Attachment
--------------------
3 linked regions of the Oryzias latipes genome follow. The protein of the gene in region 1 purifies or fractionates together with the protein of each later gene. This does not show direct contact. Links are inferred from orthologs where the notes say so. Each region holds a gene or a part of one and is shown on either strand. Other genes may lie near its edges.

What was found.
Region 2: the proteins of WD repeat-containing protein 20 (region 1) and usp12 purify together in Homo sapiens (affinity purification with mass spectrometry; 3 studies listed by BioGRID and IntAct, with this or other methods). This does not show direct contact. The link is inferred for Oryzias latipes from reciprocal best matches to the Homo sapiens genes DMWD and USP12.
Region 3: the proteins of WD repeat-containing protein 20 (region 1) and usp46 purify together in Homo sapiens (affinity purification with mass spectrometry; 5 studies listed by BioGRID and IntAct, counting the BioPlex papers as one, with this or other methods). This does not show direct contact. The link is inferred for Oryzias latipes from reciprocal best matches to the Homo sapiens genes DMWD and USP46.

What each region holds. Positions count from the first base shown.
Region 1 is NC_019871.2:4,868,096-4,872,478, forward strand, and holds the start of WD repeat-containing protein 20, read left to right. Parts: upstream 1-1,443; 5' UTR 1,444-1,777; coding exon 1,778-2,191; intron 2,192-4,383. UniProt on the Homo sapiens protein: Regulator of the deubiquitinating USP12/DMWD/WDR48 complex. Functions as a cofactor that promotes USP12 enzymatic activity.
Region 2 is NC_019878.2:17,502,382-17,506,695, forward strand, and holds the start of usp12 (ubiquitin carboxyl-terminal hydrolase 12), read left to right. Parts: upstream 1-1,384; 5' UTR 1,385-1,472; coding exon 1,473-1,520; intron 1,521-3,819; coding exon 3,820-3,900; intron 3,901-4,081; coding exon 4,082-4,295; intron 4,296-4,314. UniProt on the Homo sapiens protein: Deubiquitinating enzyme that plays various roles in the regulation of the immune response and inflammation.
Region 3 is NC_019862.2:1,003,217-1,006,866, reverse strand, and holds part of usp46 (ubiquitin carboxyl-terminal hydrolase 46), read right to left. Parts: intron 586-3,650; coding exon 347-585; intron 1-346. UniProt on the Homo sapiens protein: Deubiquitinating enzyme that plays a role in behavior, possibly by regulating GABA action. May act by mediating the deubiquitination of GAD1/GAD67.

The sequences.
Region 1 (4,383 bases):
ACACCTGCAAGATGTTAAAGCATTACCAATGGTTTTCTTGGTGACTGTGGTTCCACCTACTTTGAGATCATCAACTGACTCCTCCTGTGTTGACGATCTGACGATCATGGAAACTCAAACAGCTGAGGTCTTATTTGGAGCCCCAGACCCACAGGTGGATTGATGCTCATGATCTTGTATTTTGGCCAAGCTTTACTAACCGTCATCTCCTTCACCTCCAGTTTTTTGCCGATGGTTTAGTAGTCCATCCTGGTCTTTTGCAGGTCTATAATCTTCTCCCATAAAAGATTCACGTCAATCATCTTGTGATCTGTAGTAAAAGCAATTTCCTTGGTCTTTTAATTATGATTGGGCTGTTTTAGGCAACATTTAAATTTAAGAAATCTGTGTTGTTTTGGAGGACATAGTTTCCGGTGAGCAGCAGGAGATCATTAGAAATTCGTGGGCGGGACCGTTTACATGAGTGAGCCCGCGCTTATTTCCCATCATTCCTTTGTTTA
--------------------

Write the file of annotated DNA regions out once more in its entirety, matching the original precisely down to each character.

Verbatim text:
3 linked regions of the Oryzias latipes genome follow. The protein of the gene in region 1 purifies or fractionates together with the protein of each later gene. This does not show direct contact. Links are inferred from orthologs where the notes say so. Each region holds a gene or a part of one and is shown on either strand. Other genes may lie near its edges.

What was found.
Region 2: the proteins of WD repeat-containing protein 20 (region 1) and usp12 purify together in Homo sapiens (affinity purification with mass spectrometry; 3 studies listed by BioGRID and IntAct, with this or other methods). This does not show direct contact. The link is inferred for Oryzias latipes from reciprocal best matches to the Homo sapiens genes DMWD and USP12.
Region 3: the proteins of WD repeat-containing protein 20 (region 1) and usp46 purify together in Homo sapiens (affinity purification with mass spectrometry; 5 studies listed by BioGRID and IntAct, counting the BioPlex papers as one, with this or other methods). This does not show direct contact. The link is inferred for Oryzias latipes from reciprocal best matches to the Homo sapiens genes DMWD and USP46.

What each region holds. Positions count from the first base shown.
Region 1 is NC_019871.2:4,868,096-4,872,478, forward strand, and holds the start of WD repeat-containing protein 20, read left to right. Parts: upstream 1-1,443; 5' UTR 1,444-1,777; coding exon 1,778-2,191; intron 2,192-4,383. UniProt on the Homo sapiens protein: Regulator of the deubiquitinating USP12/DMWD/WDR48 complex. Functions as a cofactor that promotes USP12 enzymatic activity.
Region 2 is NC_019878.2:17,502,382-17,506,695, forward strand, and holds the start of usp12 (ubiquitin carboxyl-terminal hydrolase 12), read left to right. Parts: upstream 1-1,384; 5' UTR 1,385-1,472; coding exon 1,473-1,520; intron 1,521-3,819; coding exon 3,820-3,900; intron 3,901-4,081; coding exon 4,082-4,295; intron 4,296-4,314. UniProt on the Homo sapiens protein: Deubiquitinating enzyme that plays various roles in the regulation of the immune response and inflammation.
Region 3 is NC_019862.2:1,003,217-1,006,866, reverse strand, and holds part of usp46 (ubiquitin carboxyl-terminal hydrolase 46), read right to left. Parts: intron 586-3,650; coding exon 347-585; intron 1-346. UniProt on the Homo sapiens protein: Deubiquitinating enzyme that plays a role in behavior, possibly by regulating GABA action. May act by mediating the deubiquitination of GAD1/GAD67.

The sequences.
Region 1 (4,383 bases):
ACACCTGCAAGATGTTAAAGCATTACCAATGGTTTTCTTGGTGACTGTGGTTCCACCTACTTTGAGATCATCAACTGACTCCTCCTGTGTTGACGATCTGACGATCATGGAAACTCAAACAGCTGAGGTCTTATTTGGAGCCCCAGACCCACAGGTGGATTGATGCTCATGATCTTGTATTTTGGCCAAGCTTTACTAACCGTCATCTCCTTCACCTCCAGTTTTTTGCCGATGGTTTAGTAGTCCATCCTGGTCTTTTGCAGGTCTATAATCTTCTCCCATAAAAGATTCACGTCAATCATCTTGTGATCTGTAGTAAAAGCAATTTCCTTGGTCTTTTAATTATGATTGGGCTGTTTTAGGCAACATTTAAATTTAAGAAATCTGTGTTGTTTTGGAGGACATAGTTTCCGGTGAGCAGCAGGAGATCATTAGAAATTCGTGGGCGGGACCGTTTACATGAGTGAGCCCGCGCTTATTTCCCATCATTCCTTTGTTTA